Dozens of letters are missing from the special file of correspondence from members of Congress to savings and loan regulators. The file has become a vital source of information about the actions of lawmakers on behalf of S&Ls.
Most of the letters are written by lawmakers on behalf of constituents who complained about problems in their dealings with S&Ls.
But some letters provide evidence of members of Congress pressing regulators on behalf of S&L operators, some of whom contributed to the lawmakers' political campaigns.
S&L contributions and the role of lawmakers has become a hot issue in this election year.
There are thousands of letters, all maintained by the Office of Thrift Supervision and filed alphabetically under the names of the senators and representatives who sent them.
The thrift supervision office, the federal agency created by last year's S&L bailout legislation, keeps the letters for its own use and opens them to members of the public by appointment.
There is no supervision of people perusing the letters, which are kept in an area of the agency's Washington headquarters out of view of agency employees. There is no inspection of bags and cases of people leaving the office.
Nancy Cohen, director of congressional correspondence for the agency, said she is aware of at least one entire file that is missing. Each file contains dozens of letters written by a member of Congress arranged in chronological order.
Cohen declined to say what file is missing or who may be suspected of taking it.
"I know something's missing, and it really bothers me," she said. "I think it's real important to the agency" to make the files secure, she added, saying she has complained about the situation to high-level agency officials.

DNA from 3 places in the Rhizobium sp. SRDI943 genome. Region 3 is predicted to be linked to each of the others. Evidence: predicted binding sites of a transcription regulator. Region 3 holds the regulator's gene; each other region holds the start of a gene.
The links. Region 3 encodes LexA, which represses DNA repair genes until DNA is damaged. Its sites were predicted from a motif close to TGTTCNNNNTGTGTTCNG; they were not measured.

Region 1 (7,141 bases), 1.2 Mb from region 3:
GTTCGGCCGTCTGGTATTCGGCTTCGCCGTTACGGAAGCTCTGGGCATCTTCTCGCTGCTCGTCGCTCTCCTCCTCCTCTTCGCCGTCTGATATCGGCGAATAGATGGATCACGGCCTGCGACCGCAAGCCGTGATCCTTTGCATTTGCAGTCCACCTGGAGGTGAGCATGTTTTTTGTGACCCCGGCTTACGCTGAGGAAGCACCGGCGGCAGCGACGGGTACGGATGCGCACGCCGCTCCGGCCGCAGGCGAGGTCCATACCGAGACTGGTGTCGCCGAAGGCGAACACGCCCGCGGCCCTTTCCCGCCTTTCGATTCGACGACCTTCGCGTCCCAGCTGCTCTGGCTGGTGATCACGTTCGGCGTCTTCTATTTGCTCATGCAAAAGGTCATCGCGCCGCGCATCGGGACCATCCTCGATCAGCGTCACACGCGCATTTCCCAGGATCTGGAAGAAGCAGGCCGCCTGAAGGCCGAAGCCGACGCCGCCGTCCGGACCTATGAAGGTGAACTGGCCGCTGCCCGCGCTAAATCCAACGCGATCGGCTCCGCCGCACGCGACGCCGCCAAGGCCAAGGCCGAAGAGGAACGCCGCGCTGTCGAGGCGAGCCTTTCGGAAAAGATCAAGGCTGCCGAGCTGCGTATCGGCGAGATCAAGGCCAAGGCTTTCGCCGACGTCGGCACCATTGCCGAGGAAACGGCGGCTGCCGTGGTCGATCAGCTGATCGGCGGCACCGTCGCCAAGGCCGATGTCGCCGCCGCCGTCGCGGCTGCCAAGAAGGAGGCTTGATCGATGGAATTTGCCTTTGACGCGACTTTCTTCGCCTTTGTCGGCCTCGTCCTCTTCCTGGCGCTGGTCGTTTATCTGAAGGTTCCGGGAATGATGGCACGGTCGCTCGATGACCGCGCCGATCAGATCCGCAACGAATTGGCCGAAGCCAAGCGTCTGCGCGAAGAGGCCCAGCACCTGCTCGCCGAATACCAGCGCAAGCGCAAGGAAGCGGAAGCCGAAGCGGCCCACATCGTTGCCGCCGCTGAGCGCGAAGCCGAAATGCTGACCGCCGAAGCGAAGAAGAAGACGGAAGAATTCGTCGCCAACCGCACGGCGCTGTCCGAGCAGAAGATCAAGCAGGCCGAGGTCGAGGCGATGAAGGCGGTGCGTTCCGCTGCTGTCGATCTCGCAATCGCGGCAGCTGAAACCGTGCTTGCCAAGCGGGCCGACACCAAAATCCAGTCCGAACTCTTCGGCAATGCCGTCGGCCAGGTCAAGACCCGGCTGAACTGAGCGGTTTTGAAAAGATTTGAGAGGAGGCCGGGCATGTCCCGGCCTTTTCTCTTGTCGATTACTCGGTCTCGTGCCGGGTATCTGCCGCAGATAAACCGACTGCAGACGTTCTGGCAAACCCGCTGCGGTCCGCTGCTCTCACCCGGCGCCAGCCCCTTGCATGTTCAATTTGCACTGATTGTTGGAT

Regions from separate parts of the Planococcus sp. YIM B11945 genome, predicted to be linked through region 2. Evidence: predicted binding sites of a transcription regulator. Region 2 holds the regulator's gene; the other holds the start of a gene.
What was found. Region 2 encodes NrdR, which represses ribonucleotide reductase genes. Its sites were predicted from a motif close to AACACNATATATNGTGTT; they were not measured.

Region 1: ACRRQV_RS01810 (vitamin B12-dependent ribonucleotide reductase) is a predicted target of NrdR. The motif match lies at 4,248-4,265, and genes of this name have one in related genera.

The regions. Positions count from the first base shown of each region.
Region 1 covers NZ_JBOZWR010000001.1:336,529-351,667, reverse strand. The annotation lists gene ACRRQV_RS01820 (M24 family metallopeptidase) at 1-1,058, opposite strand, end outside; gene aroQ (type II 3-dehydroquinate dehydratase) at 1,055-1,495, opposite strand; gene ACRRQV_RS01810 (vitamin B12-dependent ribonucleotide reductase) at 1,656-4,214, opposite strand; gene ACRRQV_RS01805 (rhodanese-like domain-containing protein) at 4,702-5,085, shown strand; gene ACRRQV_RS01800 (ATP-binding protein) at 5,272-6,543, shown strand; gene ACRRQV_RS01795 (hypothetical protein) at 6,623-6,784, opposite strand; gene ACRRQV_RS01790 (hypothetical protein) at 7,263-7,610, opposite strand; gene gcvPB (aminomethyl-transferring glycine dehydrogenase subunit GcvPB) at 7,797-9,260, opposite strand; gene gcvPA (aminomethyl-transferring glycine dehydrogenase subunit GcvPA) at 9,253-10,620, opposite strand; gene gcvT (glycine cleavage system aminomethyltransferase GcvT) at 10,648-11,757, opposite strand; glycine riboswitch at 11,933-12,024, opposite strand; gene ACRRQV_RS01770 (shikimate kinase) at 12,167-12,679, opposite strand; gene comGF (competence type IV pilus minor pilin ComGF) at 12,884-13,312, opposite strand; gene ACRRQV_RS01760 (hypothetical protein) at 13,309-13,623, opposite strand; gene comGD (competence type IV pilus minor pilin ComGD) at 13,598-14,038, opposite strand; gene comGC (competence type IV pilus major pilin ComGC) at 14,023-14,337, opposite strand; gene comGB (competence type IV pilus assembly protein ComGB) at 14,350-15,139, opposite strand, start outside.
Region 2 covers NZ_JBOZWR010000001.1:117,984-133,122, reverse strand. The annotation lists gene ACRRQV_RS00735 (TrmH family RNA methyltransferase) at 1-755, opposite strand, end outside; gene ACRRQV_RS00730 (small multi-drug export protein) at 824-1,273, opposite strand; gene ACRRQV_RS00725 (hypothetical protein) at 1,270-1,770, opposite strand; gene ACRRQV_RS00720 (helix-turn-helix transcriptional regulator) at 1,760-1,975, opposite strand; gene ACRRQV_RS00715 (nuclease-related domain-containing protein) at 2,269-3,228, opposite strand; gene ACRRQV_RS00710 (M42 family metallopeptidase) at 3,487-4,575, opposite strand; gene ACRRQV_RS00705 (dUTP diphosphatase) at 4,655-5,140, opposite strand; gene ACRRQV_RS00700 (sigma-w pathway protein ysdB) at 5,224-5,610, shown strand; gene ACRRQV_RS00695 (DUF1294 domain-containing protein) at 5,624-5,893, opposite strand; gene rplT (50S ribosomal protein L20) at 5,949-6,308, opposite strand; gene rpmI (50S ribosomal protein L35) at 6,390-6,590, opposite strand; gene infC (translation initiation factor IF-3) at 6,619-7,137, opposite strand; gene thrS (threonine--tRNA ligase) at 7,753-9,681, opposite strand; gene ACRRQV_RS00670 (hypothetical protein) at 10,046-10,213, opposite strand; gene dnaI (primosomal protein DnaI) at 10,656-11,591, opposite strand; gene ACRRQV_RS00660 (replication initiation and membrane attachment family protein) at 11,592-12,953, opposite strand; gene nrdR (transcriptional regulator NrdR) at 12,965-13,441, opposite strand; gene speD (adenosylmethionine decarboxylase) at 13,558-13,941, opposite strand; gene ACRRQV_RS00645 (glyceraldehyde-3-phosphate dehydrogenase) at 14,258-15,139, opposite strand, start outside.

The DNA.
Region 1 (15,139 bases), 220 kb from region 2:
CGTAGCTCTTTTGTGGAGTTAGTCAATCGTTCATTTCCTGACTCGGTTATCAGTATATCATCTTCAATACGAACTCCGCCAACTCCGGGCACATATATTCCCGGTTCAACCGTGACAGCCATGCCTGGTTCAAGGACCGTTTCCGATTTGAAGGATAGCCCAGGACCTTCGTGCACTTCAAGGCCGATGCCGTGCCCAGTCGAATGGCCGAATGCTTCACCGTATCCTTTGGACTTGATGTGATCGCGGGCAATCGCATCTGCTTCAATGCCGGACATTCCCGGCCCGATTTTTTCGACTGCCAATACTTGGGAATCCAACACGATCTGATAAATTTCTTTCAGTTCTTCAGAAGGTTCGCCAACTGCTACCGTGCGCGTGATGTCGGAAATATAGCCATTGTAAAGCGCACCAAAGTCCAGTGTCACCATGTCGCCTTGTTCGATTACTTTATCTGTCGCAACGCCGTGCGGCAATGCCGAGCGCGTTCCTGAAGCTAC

"There is a problem; we're trying to address the problem," said Robert Schmermund, director of public affairs for the agency.
Schmermund said the agency is concerned about the vulnerability of the current system but also wants to continue to give the public quick access to the files.
The agency has only one copy of each letter in the centralized archives, although individual regulators may have kept their own copies, Cohen said.
Reporters have been the most frequent users of the files, but in recent months congressional aides, political consultants and law firms also have looked at them, Cohen said.
People wishing to examine the files are asked to make an appointment and bring with them a letter making a Freedom of Information Act request for access to files of specific members of Congress.
Fraud czar is possible for S&L crisis
WASHINGTON _ Congress has passed legislation that would establish a bipartisan commission to investigate the savings and loan industry and which authorizes the naming of an S&L fraud czar, a congressional sponsor of the legislation said Sunday.
Missouri Republican Christopher Bond said the eight-member commission would investigate the causes of the savings and loan crisis, the conditions which led to fraud and abuse and reforms in regulation. The bill awaits presidential approval.
The legislation, passed late Saturday, also authorizes the Department of Justice to organize a special unit headed up by a savings and loan "fraud czar" that would coordinate investigations and prosecutions.